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Re: Cancelling atexit calls
- To: Martin von Loewis <martin at mira dot isdn dot cs dot tu-berlin dot de>
- Subject: Re: Cancelling atexit calls
- From: Roland McGrath <roland at frob dot com>
- Date: Sun, 6 Sep 1998 16:54:52 -0400
- Cc: libc-alpha at gnu dot org, egcs-patches at cygnus dot com
- Emacs: because editing your files should be a traumatic experience.
> a) Destructors need to run in exact reverse order of construction;
> this holds even for destructors of static block-locals (for which
> the initialization order is not known at compile time).
> b) Destructors in C++ need to interleave with atexit functions:
> If a call to atexit was made between the construction of two
> globals, that function needs to be called between the destructors.
I see. Are these behaviors specified by the C++ standard? (If not, I
submit that this whole mess is not worth worrying about, since C++ programs
should not rely on the implementation calling destructors in any particular
order except as mandated by the standard.)
> > As well as questioning the need for it, I am concerned about your new
> > interface. An ill-specified `token' address could be overloaded by
> > different parties. Make them take a `void **', the address of a location
> > provided by the caller and initialized to 0 before the first call to
> > `atexitc'; that is still fairly simple to use, and makes it easy for the
> > implementation to just store there a pointer to the data structure it
> > allocates.
> This is a good idea.
I'm glad you like it. With this approach, there is no need to worry about
any of the dynamic linking issues you raised (though I address them below
for your information).
> > Also, `atexitc' is not a very good name.
> This name tries to suggest 'at exit unless canceled'. Please propose
> a different name.
I am not good with names, but I'm sure that appending a single letter to an
ANSI/ISO standard C function name produces a bad choice for a name.
> > You cannot assume that a reference in a given shared object gets the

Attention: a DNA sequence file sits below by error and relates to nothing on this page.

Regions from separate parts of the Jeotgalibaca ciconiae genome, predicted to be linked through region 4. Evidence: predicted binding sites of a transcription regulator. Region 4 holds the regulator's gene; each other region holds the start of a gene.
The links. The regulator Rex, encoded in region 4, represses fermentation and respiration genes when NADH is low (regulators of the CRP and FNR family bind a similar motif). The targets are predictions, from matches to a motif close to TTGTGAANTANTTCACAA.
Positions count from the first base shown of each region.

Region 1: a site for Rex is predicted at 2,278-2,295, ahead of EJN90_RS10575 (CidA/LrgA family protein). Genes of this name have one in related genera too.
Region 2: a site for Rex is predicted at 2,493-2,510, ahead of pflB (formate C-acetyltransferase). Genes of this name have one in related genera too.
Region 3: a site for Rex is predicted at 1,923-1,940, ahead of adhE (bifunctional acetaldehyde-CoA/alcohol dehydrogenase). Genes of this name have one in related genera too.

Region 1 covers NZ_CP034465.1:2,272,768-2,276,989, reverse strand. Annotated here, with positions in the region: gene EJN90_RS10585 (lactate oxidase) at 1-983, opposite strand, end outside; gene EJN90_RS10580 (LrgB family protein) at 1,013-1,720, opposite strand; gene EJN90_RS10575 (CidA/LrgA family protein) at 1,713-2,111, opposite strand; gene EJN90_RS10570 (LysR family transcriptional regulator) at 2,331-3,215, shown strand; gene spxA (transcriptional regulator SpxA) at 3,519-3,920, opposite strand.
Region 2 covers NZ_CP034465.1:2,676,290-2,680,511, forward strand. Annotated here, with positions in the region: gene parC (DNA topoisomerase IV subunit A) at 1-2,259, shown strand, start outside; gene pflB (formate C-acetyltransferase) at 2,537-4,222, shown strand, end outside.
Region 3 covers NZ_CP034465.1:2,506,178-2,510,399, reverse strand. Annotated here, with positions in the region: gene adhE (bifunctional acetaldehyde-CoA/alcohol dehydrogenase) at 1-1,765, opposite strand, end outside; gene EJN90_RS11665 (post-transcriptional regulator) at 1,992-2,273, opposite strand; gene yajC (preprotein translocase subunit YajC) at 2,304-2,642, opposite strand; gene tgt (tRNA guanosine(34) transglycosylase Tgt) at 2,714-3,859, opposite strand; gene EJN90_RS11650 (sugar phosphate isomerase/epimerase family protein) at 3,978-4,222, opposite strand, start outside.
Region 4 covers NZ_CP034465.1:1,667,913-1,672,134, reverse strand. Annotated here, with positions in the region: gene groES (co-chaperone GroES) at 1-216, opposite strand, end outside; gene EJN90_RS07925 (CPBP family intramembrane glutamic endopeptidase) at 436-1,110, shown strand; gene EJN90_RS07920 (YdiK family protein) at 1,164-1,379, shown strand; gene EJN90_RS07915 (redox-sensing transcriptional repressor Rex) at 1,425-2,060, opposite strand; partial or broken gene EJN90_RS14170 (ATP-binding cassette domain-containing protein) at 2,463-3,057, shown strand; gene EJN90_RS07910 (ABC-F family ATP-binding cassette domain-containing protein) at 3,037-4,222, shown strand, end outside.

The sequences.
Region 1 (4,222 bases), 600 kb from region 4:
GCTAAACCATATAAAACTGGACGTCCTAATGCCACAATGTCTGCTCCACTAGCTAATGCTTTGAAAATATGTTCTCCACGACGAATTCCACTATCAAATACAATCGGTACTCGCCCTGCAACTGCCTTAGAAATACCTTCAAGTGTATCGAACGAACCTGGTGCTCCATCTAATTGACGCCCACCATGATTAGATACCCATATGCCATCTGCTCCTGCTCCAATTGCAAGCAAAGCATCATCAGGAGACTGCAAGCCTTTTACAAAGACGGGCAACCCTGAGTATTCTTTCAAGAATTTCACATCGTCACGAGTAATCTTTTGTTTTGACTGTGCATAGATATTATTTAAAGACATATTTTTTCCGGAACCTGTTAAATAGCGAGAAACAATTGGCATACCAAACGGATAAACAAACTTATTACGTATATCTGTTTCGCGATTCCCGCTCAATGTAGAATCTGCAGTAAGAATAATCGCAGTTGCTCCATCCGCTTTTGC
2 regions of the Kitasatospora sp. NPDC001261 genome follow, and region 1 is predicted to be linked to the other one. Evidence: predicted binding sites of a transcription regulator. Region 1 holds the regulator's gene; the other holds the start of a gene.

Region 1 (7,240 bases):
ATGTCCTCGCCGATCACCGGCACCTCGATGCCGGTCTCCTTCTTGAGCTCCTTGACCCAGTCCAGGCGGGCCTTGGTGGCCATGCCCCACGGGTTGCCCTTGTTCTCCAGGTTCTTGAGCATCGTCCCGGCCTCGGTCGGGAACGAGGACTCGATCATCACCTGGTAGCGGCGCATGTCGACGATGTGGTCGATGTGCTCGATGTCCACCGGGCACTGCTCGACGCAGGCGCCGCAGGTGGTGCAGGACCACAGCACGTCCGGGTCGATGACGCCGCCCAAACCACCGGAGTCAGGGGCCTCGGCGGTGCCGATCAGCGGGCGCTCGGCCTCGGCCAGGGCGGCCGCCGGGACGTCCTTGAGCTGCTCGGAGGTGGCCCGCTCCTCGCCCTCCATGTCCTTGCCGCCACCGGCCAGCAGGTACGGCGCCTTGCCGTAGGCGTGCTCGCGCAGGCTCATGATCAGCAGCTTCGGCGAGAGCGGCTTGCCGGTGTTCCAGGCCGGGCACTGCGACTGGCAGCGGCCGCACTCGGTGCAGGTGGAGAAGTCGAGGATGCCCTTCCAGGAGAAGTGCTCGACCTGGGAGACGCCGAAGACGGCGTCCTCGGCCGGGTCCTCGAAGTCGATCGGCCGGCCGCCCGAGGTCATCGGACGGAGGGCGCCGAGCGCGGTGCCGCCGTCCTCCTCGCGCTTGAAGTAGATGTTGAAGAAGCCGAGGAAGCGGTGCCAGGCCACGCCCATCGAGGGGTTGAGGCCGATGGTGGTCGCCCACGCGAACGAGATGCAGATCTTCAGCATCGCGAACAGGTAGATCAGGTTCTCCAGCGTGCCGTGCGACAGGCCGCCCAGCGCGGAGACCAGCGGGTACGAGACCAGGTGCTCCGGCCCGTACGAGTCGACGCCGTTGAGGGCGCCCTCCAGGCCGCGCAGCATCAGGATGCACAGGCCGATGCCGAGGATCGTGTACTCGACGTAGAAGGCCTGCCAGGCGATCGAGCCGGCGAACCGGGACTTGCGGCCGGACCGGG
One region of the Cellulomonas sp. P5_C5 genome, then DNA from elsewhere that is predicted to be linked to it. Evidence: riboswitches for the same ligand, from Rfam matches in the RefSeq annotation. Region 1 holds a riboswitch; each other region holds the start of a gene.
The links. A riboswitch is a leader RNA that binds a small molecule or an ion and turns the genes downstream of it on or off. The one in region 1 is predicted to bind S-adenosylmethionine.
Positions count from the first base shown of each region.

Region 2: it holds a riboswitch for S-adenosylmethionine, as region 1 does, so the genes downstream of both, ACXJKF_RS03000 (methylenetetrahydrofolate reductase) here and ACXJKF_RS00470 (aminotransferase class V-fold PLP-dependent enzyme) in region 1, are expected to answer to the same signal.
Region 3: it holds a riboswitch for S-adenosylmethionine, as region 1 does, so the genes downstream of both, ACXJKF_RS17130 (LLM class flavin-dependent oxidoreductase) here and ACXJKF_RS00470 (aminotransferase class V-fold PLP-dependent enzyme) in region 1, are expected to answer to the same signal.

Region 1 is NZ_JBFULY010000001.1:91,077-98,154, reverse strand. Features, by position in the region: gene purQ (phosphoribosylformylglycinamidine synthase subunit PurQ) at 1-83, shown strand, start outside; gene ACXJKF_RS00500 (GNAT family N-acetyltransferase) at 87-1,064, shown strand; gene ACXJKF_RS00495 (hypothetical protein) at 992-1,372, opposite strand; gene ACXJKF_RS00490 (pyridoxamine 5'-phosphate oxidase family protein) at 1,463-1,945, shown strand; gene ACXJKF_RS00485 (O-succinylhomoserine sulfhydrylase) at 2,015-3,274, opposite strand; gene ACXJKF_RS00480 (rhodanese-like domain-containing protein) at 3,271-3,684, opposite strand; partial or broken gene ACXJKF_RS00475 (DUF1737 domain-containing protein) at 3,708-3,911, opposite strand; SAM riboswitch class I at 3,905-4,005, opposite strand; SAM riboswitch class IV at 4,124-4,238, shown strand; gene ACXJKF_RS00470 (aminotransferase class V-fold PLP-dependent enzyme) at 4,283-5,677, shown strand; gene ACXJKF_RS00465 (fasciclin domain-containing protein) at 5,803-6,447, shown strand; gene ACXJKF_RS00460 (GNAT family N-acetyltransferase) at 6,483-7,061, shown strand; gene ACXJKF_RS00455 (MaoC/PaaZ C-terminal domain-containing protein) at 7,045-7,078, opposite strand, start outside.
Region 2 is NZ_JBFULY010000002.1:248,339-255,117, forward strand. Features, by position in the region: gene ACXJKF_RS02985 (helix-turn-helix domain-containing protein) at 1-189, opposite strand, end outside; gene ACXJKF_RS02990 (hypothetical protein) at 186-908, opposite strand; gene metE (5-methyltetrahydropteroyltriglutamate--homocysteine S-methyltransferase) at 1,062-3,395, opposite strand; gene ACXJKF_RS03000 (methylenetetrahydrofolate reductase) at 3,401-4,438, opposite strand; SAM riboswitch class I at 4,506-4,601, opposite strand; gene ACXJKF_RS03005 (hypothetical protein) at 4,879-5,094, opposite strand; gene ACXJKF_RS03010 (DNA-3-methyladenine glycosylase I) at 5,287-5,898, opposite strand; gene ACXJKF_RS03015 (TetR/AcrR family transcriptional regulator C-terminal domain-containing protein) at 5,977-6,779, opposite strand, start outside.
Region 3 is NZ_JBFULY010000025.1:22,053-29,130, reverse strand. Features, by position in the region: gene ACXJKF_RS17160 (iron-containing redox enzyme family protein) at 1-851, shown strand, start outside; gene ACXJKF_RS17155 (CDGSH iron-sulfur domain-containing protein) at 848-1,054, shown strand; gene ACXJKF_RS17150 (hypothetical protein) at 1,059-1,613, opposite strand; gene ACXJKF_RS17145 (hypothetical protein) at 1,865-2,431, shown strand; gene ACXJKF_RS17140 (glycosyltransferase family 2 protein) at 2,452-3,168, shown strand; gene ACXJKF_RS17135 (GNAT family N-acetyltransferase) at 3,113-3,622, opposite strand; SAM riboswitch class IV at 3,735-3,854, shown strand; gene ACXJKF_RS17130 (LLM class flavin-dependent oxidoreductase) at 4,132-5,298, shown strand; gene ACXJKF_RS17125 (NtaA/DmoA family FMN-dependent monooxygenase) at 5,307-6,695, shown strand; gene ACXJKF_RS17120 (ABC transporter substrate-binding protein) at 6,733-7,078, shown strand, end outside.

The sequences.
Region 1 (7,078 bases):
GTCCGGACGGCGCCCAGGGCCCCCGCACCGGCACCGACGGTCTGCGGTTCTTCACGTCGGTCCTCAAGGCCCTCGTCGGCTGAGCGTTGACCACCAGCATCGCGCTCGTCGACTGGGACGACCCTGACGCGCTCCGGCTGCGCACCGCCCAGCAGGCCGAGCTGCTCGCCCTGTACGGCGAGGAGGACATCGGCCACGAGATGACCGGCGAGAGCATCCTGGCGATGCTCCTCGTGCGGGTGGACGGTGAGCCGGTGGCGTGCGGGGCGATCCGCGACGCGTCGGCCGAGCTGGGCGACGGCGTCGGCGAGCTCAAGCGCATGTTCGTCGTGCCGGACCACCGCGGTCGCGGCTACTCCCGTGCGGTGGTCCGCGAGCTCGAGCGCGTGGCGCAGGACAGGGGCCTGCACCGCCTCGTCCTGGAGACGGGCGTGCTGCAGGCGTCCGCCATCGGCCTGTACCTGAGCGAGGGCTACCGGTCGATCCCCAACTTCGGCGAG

> > value defined in that shared object (unless you linked it with
> > -symbolic).
> This is what I found. I still think it is unfortunate.
Please trust us who know the shared library implementation in great detail
that this is a fundamentally necessary behavior for correct functionality.
These are not the droids you're looking for.
> > You can use _GLOBAL_OFFSET_TABLE_.
> > That symbol is magic and causes the assembler to produce a special reloc.
> > (At least I think it still works this way.)
> I'm a bit worried about portability here. If I have gcc generate
> references to _GLOBAL_OFFSET_TABLE_, how do I know whether the
> assembler does the right thing? It seems that the special-reloc thing
> is performed only on i386.
Don't use it; even if portable, it's unnecessary hair.
Any given text address in the shared library will suffice as unique pointer
while the library is loaded. You could use the address of the function you
are registering, or whatever; if it's a local symbol (i.e. define the
finalizer function static in the same file as the initializer that
registers it), then the run-time address you get will always be the one in
that shared object. There is no need to pick a single magic symbol like _end.
Anyway, with the interface I proposed and you seem to like, there is no
need for any of this nonsense. The only "hook" required is the address of
a `void *' variable in the shared object's data/bss segment; that need
never be a global variable at all, so no symbol naming issues arise
> Also, under your proposed interface, how could I get a reference
> to a variable with exactly one copy per shared library?
I don't understand what you are referring to. There is no shared library
magic at all in what I suggest. Callers of `atexitc' (or whatever it gets
renamed) et al are reponsible for providing a `void *' location where the
list of functions will be stored.